DETROIT — Led by U.S. House Rep. Rashida Tlaib, D-Mich., 80 members of Congress sent a letter to President Donald Trump asking that Lebanese nationals living temporarily in the U.S. be allowed to remain because of the recent explosion in Beirut.
The letter asks the Department of Homeland Security to designate Lebanon for Temporary Protected Status, or TPS, or Deferred Enforced Departure, or DED, which allows Lebanese visitors of immigrants in the U.S. on a temporary basis the right to stay since they would be exposed to dangerous conditions in their native land. The U.S. has used such designations after natural disasters and other hazardous conditions in nations such as Haiti, El Salvador and Yemen, among others.
This move would “provide a safe haven to Lebanese nationals in the United States in the wake of the Beirut disaster,” Tlaib said in a statement Thursday.
The Wednesday letter said: “We urge you to welcome to our country individuals and families permanently displaced by this disaster through any and all means at your disposal, including humanitarian parole. The United States has long offered shelter to those seeking refuge from catastrophe. To turn away families in desperate need of refuge goes against everything we as Americans stand for.”
Citing media reports, the letter said the Beirut blast “has killed at least 154 people, wounded approximately 5,000, and has left an estimated 300,000 people homeless. … On top of COVID-19 and the economic crisis, the people of Lebanon are now facing a potential widespread food shortage as well as political and social instability arising from the extensive devastation to the capital.”
Michigan has about 57,000 residents with ancestral roots in Lebanon, according to 2018 Census data. Many Lebanese Americans have held vigils in recent weeks and raised money to help Lebanon recover.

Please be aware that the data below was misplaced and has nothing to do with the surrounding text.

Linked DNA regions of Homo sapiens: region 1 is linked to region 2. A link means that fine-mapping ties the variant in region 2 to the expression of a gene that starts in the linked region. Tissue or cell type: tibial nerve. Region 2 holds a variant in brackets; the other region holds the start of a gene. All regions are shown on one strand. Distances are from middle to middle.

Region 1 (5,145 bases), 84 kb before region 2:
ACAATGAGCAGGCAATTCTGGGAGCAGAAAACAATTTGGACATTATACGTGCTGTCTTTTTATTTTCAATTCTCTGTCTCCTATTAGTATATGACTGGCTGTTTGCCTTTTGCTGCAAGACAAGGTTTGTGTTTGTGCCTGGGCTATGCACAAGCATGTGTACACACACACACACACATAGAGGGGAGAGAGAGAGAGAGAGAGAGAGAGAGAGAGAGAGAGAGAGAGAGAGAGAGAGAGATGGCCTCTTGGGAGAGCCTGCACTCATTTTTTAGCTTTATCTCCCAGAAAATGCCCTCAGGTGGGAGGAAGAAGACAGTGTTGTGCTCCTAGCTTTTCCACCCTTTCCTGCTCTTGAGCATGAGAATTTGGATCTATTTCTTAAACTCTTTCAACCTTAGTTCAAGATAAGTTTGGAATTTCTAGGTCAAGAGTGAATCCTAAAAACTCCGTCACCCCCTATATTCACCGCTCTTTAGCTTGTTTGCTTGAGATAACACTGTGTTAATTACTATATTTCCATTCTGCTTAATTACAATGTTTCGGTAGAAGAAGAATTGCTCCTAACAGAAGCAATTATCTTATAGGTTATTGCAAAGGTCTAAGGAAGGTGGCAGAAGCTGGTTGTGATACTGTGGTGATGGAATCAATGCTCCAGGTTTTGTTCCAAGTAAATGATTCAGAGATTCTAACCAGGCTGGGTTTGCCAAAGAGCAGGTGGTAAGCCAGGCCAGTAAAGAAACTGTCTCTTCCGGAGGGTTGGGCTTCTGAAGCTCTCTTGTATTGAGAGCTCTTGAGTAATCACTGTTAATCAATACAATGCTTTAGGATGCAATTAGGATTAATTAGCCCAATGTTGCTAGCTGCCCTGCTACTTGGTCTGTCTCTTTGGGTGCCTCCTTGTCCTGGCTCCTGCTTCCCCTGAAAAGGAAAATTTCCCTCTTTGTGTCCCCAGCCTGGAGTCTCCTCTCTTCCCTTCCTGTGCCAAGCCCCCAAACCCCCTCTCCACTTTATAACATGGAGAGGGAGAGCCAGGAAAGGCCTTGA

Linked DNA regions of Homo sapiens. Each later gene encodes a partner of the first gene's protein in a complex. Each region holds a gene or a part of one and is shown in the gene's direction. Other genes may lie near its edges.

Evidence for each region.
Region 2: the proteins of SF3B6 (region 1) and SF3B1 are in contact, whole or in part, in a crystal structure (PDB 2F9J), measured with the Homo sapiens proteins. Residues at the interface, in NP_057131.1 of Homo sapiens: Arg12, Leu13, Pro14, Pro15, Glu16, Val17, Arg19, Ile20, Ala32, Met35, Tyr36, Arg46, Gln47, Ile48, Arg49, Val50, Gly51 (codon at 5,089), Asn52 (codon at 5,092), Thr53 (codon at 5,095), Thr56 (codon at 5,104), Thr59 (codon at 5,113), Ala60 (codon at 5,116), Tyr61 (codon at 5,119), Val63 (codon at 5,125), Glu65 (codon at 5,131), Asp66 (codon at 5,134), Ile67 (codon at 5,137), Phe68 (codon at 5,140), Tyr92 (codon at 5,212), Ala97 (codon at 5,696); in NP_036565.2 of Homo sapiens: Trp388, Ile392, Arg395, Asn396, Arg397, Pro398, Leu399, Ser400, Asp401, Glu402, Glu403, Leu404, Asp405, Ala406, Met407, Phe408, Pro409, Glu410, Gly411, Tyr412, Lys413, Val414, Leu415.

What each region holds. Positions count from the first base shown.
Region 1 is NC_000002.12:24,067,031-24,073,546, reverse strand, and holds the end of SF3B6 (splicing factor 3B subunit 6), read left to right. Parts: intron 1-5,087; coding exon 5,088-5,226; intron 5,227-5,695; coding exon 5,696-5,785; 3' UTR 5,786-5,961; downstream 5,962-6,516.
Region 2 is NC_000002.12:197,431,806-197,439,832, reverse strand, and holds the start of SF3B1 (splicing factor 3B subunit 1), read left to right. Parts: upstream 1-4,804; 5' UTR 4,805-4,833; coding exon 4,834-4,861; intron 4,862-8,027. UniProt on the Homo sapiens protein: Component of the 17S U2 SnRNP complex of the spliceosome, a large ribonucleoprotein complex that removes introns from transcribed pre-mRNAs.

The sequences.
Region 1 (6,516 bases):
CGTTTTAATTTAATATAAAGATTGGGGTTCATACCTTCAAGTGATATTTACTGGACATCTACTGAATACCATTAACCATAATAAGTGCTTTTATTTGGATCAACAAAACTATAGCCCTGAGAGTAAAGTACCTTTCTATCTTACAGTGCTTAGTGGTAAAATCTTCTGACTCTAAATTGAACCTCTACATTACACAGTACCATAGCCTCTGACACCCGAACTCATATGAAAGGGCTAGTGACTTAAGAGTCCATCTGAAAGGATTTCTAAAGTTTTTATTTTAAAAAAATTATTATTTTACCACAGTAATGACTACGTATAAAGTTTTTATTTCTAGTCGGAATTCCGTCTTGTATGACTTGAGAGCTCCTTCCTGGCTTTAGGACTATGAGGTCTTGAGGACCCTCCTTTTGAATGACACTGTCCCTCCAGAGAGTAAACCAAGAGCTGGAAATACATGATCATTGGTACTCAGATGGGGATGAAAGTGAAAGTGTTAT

Other members of Congress from Michigan who signed the letter were U.S. House Reps. Debbie Dingell, Brenda Lawrence,Andy Levin and Elissa Slotkin, all Democrats.
The letter has been endorsed by several Arab-American and immigrant groups based in or with chapters in Michigan, including the Arab American Institute , American-Arab Anti-Discrimination Committee, Dearborn-based group ACCESS (formerly the Arab Community Center for Economic and Social Services), Michigan Immigrant Rights Center and Michigan United.
Others who co-led the letter include House Judiciary Committee Chairman Jerrold Nadler, a Democrat from New York, and House Judiciary Committee Subcommittee on Immigration and Citizenship Chairwoman Zoe Lofgren, a Democrat from California.
The letter urged the U.S. to act quickly to protect Lebanese nationals: “Given the sheer scale of the crisis, it is imperative that the Administration take immediate steps to exercise its discretion — as a matter of national interest — to allow Lebanese nationals to remain in the United States at this time, by designating Lebanon for TPS or DED.”
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